Work for the construction of the second phase of the Tamale Teaching Hospital (TTH) has commenced in earnest. Existing structures such as the mosque and the laboratory have been demolished to pave way for the construction of another new edifice.
The hospital mortuary is yet to be demolished to pave way for the construction of a new mortuary with pathology unit with a capacity of about three hundred corps.
Specific projects under the second phase include the construction of a five-storey block with medical and surgical wards, faculty offices, tutorial and conference rooms; a second five-storey block with operating theatres, maternity wards and facilities; a three-story accident and emergency building and reception area, as well as beds for emergencies.
Others are: a link building, laboratory; a new medical gases plant; assorted medical equipment; ancillary facilities including power plant; waste management section and staff accommodation.
Completion of the first phase brought the bed capacity of the hospital to 400. The second phase will add 400 more beds and increase the bed capacity of the hospital to 800.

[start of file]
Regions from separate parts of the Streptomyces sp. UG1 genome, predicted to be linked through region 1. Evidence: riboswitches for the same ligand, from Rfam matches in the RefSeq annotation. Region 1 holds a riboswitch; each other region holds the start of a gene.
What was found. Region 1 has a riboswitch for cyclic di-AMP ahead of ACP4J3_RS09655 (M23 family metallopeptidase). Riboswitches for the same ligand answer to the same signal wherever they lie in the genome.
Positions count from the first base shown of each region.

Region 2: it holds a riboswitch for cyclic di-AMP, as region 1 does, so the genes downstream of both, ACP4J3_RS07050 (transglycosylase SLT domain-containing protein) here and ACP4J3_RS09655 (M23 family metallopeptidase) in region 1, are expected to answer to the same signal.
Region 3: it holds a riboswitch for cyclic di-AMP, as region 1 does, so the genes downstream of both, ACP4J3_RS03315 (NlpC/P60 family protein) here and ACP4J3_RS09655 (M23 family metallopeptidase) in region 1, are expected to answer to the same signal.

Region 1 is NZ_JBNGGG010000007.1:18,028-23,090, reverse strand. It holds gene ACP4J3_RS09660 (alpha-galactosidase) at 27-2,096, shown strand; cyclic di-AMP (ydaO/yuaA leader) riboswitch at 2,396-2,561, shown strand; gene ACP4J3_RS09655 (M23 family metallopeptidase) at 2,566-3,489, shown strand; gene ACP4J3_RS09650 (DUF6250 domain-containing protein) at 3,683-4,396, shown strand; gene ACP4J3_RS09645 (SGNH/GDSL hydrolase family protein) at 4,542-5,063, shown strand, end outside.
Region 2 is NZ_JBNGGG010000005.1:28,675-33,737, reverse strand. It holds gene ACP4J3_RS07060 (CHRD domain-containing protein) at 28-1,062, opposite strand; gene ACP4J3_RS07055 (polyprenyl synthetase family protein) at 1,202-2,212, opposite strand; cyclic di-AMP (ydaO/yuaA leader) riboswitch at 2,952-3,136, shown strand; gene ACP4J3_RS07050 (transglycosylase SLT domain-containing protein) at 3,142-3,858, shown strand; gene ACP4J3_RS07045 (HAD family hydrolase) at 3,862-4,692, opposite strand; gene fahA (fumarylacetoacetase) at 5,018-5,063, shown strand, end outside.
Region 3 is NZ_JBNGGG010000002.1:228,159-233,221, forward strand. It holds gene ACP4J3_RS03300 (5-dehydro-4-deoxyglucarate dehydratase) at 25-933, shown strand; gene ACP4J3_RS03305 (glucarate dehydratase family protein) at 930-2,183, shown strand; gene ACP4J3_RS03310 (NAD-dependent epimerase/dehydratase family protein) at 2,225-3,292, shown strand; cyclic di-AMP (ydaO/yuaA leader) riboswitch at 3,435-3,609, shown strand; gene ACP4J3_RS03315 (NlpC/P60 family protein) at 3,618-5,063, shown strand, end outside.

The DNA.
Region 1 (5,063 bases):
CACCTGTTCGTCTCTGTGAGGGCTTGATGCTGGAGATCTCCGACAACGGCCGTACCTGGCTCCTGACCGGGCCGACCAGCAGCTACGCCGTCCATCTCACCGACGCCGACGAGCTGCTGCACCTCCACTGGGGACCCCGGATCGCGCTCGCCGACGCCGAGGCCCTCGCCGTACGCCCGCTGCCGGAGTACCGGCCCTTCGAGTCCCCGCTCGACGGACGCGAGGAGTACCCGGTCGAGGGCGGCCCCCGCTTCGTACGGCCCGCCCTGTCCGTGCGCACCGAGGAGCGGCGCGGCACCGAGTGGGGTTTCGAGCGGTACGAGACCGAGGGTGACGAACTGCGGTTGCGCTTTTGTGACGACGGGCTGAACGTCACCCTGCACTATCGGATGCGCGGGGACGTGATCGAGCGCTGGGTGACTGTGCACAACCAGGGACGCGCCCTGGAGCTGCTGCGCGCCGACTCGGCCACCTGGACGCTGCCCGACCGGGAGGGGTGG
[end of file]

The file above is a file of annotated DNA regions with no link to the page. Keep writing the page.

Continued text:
Consar Constructions Company, contractors for the project is expected to complete the second phase within two years barring any unforeseen circumstances. IMED, a Netherland based medical supply equipment company will equip the edifice with state of the art medical equipment after its completion.
The Public Relations Officer of TTH, Ahmed Farid in an interview with Zaa News said, the ongoing projects are part of upgrading the hospital to full fledge teaching hospital.
Background of the TTH
The Tamale Hospital was constructed in 1974 during the Acheampong regime, but it had not seen any major rehabilitation for years until about two years ago when the late President, Professor John Atta Mills cut the sod for the commencement of the first phase of rehabilitation and upgrading of the facility to the status of a teaching hospital.
Since then, the government has worked assiduously to ensure the continuation of the project.
President Mahama inaugurated the project stressing his government’s determination to invest heavily in healthcare, since quality health for the people is paramount in building a vibrant nation.
He described the Tamale Teaching Hospital project as a critical investment that would bring a lot of benefits to the people of the Northern Region and beyond and said it was his vision to see to it that the hospital became the best in every aspect of health delivery.
With the rapid increase in the population of Tamale in particular and the Northern Region in general, the President said it was very important to ensure that the health facilities matched the growth.
The population of the city that was about 400,000 when the hospital was constructed in 1974, has more than quadrupled.